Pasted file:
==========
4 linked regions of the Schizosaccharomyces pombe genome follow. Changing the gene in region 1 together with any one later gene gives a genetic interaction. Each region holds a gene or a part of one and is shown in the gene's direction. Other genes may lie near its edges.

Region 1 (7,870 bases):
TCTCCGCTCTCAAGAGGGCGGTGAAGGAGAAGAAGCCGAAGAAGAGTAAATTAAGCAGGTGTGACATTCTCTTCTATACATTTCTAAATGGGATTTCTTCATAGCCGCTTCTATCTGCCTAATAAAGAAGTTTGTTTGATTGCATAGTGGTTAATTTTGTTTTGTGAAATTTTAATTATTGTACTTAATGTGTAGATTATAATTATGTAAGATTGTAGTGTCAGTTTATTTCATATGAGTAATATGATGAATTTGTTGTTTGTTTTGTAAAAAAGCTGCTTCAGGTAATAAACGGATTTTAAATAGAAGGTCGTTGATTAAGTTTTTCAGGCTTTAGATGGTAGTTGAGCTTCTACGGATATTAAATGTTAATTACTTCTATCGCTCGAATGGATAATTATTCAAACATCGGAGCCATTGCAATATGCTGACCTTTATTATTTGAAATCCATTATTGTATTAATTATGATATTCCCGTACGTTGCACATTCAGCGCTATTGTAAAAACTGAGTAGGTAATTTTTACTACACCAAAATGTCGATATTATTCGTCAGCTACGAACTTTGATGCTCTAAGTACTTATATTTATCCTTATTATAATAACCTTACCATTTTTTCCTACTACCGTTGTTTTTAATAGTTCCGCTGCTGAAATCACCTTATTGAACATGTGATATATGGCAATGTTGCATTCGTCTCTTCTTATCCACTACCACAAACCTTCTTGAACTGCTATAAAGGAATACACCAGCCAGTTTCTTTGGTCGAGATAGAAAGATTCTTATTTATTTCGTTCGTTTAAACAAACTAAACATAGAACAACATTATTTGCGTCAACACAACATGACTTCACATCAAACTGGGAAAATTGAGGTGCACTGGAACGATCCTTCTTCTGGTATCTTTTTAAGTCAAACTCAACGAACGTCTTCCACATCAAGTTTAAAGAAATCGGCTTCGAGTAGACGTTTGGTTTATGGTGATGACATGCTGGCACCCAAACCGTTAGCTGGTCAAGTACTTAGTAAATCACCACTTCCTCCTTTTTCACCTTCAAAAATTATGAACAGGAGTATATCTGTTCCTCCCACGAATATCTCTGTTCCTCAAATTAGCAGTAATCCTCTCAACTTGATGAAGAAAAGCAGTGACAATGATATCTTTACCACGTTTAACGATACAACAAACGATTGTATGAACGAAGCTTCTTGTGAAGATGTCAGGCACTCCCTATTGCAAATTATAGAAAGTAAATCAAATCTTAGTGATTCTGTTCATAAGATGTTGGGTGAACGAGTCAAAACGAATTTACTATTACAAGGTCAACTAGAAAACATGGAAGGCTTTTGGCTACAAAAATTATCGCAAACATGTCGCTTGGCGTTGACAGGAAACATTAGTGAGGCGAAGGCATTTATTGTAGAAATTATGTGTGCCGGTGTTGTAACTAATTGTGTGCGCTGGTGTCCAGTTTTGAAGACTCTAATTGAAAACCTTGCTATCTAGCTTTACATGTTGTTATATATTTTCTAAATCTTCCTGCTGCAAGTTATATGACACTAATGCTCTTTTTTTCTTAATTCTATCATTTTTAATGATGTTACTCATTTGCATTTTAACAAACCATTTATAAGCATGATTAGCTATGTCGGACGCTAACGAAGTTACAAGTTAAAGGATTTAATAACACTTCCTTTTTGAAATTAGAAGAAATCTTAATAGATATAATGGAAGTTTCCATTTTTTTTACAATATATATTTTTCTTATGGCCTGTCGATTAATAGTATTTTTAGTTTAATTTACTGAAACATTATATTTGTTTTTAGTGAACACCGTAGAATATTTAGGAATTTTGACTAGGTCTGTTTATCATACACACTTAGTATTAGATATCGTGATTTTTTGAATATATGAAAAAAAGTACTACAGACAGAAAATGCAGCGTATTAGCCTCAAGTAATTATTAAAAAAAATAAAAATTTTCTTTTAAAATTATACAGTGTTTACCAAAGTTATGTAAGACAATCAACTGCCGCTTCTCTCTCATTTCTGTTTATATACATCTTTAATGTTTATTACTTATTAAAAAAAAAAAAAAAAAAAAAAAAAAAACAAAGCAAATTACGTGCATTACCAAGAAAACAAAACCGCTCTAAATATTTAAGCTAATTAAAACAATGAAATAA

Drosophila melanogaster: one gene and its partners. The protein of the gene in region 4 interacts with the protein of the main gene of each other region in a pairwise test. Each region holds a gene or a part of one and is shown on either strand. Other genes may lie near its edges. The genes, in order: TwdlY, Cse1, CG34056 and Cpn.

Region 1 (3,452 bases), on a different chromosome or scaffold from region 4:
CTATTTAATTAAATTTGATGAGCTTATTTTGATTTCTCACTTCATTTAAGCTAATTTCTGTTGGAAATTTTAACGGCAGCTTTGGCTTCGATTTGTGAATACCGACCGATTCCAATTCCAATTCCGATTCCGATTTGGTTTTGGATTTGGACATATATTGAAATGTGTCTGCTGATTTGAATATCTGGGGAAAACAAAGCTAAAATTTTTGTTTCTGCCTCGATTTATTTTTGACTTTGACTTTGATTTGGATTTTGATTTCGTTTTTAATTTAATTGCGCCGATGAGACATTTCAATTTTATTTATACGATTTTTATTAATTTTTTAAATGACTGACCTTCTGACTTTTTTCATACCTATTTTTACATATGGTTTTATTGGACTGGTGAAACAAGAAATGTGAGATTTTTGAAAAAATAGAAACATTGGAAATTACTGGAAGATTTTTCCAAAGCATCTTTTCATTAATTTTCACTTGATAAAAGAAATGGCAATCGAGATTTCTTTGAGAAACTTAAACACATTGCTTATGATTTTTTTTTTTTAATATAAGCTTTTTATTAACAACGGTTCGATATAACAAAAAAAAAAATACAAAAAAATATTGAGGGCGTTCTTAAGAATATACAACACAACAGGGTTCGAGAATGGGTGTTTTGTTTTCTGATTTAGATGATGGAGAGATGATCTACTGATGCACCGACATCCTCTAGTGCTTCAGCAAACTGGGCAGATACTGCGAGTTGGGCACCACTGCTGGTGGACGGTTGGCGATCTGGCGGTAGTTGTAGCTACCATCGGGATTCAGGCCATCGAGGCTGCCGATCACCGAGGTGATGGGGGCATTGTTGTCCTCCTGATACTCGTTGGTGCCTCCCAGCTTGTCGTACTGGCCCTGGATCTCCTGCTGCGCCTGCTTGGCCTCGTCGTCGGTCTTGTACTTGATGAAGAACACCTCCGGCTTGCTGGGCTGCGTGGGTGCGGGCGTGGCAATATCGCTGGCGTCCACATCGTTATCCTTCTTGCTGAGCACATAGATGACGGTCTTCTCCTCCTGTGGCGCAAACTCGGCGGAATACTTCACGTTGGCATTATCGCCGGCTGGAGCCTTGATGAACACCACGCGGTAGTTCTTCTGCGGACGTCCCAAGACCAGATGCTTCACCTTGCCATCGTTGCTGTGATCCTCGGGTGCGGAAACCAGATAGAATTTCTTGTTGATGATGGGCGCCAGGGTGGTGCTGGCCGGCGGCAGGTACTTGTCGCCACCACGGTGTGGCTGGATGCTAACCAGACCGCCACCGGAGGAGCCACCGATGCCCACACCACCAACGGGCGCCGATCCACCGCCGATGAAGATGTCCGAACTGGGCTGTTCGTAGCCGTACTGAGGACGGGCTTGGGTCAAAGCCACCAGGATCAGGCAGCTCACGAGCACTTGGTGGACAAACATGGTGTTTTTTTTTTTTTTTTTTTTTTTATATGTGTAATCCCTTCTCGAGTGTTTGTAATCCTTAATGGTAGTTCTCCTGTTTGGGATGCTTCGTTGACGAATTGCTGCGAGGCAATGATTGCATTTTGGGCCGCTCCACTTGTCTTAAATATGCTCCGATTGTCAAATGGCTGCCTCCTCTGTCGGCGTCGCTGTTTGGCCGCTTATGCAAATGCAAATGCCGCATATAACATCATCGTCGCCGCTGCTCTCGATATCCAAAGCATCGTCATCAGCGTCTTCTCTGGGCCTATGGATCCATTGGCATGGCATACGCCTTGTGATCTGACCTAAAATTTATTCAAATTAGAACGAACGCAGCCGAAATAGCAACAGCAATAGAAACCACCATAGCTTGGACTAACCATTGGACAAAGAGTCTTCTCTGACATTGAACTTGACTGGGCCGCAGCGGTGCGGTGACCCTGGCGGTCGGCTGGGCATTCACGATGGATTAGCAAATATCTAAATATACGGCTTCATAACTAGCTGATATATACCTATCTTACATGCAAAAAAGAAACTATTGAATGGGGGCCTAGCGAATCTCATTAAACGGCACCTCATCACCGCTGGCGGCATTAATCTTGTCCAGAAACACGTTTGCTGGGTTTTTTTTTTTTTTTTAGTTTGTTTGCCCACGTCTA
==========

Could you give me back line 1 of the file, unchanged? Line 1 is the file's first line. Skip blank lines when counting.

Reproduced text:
4 linked regions of the Schizosaccharomyces pombe genome follow. Changing the gene in region 1 together with any one later gene gives a genetic interaction. Each region holds a gene or a part of one and is shown in the gene's direction. Other genes may lie near its edges.